Jade Jones: I'm no cage fighter... but I also started aged eight

18-year-old on what makes taekwondo different from sporting exploitation

Jade Jones took up taekwondo when she was eight, her grandfather taking her to a local gymnasium to "toughen me up and keep me off the streets".

Those whose hackles were raised by the image of other eight-year-olds grappling in a cage flanked by leggy ring-card girls and egged on by a baying crowd may also lift an eyebrow, as taekwondo is itself a sort of mixed martial art in that you can both punch and kick. And there are plenty of tots eager to try what is translated from the Korean as "the way of the fist and the foot".

"My experience was a lot different from what we saw of those young boys," says the 18-year-old fighter from Flint, north Wales, who, 10 years on, has blossomed as one of Britain's brightest Olympic medal hopes for 2012.

"It was very well controlled, with close supervision by the coaches, you wore helmets and it was in a gym, not in a cage in front of an audience. That was wrong."

Leaving aside the would-be warriors, it is not uncommon for youngsters still in primary school, indeed some who are just out of nursery, to engage in contact sports such as karate, judo and kick-boxing in this country.

In most disciplines there is no minimum age limit to learn the rudiments. Children as young as five are given classes in judo and at eight they can compete against each other in what are termed "red belt rumbles" under the auspices of the British Judo Association. In boxing the minimum age to swap punches is 11, although Amir Khan is not alone in having learned how to spar in a gym at eight.

Jones is certainly convinced that hers was a case of the younger the better. She may sound like an X Factor wannabe but is actually a diminutive pocket rocket who punches harder than most female boxers and kicks like a mule, attributes which have brought her a BBC Wales Young Sports Personality of the Year award, world championship junior and senior silver medals, a bronze in the European seniors and Britain's first gold in any sport in the Youth Olympics.

She may be slightly built and is in a weight category (under 57kg) that is dominated by the East but like Sarah Stevenson, the elder stateswoman of British taekwondo who she says is her inspiration, Jones has been to the sport's homeland in Korea and beaten them in their own back yard.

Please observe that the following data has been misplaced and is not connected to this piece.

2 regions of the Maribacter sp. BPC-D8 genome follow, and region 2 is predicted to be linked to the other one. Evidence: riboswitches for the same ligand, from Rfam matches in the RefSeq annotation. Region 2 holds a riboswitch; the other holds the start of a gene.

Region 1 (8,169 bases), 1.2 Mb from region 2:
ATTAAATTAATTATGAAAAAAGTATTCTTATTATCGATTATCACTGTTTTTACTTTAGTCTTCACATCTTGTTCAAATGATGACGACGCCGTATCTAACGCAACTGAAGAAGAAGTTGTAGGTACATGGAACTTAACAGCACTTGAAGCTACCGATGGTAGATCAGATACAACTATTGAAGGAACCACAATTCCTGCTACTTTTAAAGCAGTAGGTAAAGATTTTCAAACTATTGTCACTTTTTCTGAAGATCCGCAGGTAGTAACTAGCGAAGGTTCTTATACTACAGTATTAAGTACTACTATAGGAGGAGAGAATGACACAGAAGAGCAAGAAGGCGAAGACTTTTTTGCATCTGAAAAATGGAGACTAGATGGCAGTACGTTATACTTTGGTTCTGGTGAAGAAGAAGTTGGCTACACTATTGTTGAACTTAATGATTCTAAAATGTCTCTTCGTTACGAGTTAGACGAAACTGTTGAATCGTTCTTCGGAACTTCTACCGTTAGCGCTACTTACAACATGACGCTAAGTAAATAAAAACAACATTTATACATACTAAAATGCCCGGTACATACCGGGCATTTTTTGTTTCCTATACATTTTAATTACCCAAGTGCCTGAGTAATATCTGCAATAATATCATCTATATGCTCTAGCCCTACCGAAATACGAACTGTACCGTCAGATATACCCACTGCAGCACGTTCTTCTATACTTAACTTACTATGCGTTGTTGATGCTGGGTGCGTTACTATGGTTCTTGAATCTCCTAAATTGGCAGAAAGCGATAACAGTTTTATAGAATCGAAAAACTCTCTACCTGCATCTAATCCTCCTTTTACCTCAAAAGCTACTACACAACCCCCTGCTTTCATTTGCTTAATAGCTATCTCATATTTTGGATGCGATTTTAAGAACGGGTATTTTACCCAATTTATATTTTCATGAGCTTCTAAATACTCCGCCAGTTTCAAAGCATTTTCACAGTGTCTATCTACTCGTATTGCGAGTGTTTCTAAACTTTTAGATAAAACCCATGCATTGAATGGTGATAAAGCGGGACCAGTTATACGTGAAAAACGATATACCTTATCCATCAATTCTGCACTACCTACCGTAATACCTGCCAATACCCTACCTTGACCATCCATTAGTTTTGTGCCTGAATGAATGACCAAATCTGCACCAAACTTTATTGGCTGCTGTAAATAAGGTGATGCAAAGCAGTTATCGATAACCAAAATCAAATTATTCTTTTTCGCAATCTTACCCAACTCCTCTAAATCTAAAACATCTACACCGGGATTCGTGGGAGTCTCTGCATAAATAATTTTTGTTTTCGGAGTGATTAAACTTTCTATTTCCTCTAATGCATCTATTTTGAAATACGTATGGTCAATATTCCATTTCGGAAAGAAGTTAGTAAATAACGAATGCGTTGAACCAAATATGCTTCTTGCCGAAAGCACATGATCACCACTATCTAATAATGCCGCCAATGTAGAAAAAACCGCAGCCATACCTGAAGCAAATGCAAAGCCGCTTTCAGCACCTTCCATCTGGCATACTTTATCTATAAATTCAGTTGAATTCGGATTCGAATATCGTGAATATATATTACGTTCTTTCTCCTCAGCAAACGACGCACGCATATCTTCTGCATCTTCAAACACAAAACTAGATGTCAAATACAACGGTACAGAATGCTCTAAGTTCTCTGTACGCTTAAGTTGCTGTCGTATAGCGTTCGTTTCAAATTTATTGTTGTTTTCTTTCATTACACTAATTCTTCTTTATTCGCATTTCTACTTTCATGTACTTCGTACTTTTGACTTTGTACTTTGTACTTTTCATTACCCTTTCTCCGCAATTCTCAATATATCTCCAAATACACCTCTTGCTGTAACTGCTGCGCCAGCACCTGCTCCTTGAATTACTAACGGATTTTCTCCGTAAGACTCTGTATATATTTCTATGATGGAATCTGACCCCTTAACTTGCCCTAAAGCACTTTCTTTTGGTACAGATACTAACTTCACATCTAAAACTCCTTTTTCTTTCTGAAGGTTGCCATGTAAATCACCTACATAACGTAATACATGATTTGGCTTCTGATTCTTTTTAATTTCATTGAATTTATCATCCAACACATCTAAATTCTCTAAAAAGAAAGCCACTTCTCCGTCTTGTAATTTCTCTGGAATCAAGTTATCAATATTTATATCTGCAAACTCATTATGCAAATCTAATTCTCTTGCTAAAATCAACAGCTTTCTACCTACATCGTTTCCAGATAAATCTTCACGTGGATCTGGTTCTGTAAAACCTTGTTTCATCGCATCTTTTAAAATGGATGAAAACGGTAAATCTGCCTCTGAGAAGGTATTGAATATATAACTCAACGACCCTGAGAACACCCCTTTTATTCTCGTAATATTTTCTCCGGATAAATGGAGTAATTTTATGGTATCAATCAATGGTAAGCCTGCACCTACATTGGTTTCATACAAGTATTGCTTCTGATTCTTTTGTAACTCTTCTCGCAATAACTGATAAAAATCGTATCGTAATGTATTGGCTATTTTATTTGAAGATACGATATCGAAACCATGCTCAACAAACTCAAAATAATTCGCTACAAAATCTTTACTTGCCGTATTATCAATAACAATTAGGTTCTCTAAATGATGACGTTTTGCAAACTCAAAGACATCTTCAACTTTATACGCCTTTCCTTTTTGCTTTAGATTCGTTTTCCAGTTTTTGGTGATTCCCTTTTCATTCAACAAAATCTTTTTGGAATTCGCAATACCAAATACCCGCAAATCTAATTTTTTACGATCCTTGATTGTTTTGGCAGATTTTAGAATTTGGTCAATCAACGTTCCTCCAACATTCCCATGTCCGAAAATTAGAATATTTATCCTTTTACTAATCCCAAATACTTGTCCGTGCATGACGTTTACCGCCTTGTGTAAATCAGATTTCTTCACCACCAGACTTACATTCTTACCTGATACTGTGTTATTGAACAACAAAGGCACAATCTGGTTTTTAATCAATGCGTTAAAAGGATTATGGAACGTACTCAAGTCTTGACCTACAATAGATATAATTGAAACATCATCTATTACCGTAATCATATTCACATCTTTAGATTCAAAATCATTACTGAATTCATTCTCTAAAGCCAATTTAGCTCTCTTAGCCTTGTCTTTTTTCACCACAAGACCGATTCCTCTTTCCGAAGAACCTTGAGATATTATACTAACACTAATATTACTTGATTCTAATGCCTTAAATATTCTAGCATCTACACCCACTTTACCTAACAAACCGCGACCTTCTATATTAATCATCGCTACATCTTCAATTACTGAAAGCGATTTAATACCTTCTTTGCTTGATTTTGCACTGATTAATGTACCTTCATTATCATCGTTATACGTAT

Taekwondo has become one of Britain's most successful sports in the run-up to 2012, steadily growing since Doncaster's Stevenson showed how to better the Asians at their own game. Fourth in the Sydney Olympics, she subsequently became world and European champion and Olympic silver medallist in Beijing in what is an amalgam of kung fu, karate and kick-boxing but has its own distinctive pattern of controlled violence.

It may require the deft footwork of the tango but it is the only sport where a kick in the teeth is not only permitted but positively encouraged, with a hit to the head worth double the points of one to the torso.

It is a sport where you can get hurt, even knocked out, but so far Jones, a girl who literally lives for kicks, has been relatively injury-free. "Knocking people out is part of the sport. After all, they are trying to do the same to me. What I love is the contact, the kicks and the flashy spins. I like to think I'm a bit of an animal in there. I never give up."

This weekend taekwondo's tigress is competing with the best in the world at the British Open in Manchester. She says she realises the road to 2012 will be intensely competive. "I know I am quite small and I have to meet quite a lot of taller opponents but in this sport it doesn't matter about size if you have the ability to win."

You can be sure she will be putting her best foot forward. And upwards. After all, a medal of any colour in London will be better than that kick in the teeth. Whatever your age.

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